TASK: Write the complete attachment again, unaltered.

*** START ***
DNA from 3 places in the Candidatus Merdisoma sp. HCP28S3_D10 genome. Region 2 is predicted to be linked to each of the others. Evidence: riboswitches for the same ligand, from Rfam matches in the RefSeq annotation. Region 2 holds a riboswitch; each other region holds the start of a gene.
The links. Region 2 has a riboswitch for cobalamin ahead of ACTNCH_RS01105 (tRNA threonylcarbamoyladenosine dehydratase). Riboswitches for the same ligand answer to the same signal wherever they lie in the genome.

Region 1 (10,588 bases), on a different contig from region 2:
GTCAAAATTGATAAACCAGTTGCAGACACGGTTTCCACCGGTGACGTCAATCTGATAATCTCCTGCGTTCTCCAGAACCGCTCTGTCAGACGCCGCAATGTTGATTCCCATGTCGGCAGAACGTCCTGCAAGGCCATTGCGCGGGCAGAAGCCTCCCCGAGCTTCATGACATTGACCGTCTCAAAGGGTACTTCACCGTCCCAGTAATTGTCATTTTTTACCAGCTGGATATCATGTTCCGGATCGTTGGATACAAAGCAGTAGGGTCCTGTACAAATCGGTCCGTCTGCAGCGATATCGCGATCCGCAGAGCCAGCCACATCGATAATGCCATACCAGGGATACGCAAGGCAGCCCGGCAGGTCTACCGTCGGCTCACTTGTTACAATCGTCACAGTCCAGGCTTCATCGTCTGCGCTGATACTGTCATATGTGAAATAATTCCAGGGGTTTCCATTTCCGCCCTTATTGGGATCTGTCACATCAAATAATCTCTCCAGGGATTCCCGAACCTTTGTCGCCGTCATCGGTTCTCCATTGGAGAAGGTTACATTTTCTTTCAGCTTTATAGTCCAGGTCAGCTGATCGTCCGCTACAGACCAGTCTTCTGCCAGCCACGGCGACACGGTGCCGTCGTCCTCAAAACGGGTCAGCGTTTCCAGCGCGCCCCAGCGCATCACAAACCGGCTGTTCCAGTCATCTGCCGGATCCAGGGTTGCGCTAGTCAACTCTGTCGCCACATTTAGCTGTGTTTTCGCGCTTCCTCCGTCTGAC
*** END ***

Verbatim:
DNA from 3 places in the Candidatus Merdisoma sp. HCP28S3_D10 genome. Region 2 is predicted to be linked to each of the others. Evidence: riboswitches for the same ligand, from Rfam matches in the RefSeq annotation. Region 2 holds a riboswitch; each other region holds the start of a gene.
The links. Region 2 has a riboswitch for cobalamin ahead of ACTNCH_RS01105 (tRNA threonylcarbamoyladenosine dehydratase). Riboswitches for the same ligand answer to the same signal wherever they lie in the genome.

Region 1 (10,588 bases), on a different contig from region 2:
GTCAAAATTGATAAACCAGTTGCAGACACGGTTTCCACCGGTGACGTCAATCTGATAATCTCCTGCGTTCTCCAGAACCGCTCTGTCAGACGCCGCAATGTTGATTCCCATGTCGGCAGAACGTCCTGCAAGGCCATTGCGCGGGCAGAAGCCTCCCCGAGCTTCATGACATTGACCGTCTCAAAGGGTACTTCACCGTCCCAGTAATTGTCATTTTTTACCAGCTGGATATCATGTTCCGGATCGTTGGATACAAAGCAGTAGGGTCCTGTACAAATCGGTCCGTCTGCAGCGATATCGCGATCCGCAGAGCCAGCCACATCGATAATGCCATACCAGGGATACGCAAGGCAGCCCGGCAGGTCTACCGTCGGCTCACTTGTTACAATCGTCACAGTCCAGGCTTCATCGTCTGCGCTGATACTGTCATATGTGAAATAATTCCAGGGGTTTCCATTTCCGCCCTTATTGGGATCTGTCACATCAAATAATCTCTCCAGGGATTCCCGAACCTTTGTCGCCGTCATCGGTTCTCCATTGGAGAAGGTTACATTTTCTTTCAGCTTTATAGTCCAGGTCAGCTGATCGTCCGCTACAGACCAGTCTTCTGCCAGCCACGGCGACACGGTGCCGTCGTCCTCAAAACGGGTCAGCGTTTCCAGCGCGCCCCAGCGCATCACAAACCGGCTGTTCCAGTCATCTGCCGGATCCAGGGTTGCGCTAGTCAACTCTGTCGCCACATTTAGCTGTGTTTTCGCGCTTCCTCCGTCTGAC